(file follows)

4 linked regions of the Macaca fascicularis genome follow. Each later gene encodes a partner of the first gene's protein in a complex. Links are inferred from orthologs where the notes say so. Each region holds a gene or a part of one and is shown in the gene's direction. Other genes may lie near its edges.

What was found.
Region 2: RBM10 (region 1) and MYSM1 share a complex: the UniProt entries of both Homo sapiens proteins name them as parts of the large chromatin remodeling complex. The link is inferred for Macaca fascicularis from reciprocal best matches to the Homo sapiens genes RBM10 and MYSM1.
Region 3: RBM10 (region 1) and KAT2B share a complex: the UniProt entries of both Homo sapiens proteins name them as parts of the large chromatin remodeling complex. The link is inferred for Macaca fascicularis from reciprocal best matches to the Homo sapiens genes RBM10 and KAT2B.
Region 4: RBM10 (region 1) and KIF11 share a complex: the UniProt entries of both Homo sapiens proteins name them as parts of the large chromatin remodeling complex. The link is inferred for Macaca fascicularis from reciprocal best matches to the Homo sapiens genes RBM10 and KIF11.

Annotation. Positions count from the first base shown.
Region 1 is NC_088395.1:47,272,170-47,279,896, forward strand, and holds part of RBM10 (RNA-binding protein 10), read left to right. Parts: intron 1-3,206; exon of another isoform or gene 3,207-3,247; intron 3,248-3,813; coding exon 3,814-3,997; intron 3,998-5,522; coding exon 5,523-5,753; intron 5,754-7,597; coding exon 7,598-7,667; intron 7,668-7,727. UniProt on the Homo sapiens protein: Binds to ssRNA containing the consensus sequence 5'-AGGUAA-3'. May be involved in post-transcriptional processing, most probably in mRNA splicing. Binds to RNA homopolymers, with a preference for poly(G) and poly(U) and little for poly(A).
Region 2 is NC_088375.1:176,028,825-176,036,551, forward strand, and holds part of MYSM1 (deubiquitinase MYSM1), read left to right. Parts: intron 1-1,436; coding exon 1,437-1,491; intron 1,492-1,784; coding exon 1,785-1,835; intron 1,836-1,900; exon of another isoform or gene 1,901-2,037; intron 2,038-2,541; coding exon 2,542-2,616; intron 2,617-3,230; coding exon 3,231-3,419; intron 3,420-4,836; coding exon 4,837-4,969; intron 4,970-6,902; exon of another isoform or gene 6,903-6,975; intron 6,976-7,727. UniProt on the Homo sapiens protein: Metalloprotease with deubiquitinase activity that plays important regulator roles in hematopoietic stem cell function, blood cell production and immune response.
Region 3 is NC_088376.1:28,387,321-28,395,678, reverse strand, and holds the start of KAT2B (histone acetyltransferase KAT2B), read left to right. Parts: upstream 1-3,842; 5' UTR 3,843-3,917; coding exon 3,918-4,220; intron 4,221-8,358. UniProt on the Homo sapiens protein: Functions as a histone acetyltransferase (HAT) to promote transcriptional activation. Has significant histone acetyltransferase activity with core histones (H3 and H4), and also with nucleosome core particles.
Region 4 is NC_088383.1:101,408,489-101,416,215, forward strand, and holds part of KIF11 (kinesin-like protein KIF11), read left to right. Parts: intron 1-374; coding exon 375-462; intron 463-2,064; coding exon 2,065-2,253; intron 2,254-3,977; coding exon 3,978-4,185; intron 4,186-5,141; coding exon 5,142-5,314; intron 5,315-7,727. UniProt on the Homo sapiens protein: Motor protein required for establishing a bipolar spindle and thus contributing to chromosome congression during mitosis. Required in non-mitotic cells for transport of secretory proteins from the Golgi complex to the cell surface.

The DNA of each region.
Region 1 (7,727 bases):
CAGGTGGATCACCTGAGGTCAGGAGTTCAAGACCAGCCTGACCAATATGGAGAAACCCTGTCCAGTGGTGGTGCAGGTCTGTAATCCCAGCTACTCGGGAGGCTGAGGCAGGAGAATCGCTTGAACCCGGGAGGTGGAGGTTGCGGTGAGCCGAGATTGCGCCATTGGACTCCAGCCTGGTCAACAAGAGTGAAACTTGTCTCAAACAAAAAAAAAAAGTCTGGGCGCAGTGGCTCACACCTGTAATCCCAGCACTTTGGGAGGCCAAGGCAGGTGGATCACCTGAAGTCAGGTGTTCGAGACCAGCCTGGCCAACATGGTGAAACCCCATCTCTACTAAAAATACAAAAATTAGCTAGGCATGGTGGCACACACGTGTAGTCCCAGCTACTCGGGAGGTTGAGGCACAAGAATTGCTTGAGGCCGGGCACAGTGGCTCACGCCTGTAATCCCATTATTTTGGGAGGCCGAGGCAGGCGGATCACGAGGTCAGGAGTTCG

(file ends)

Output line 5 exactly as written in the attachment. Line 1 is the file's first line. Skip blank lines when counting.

Region 4: RBM10 (region 1) and KIF11 share a complex: the UniProt entries of both Homo sapiens proteins name them as parts of the large chromatin remodeling complex. The link is inferred for Macaca fascicularis from reciprocal best matches to the Homo sapiens genes RBM10 and KIF11.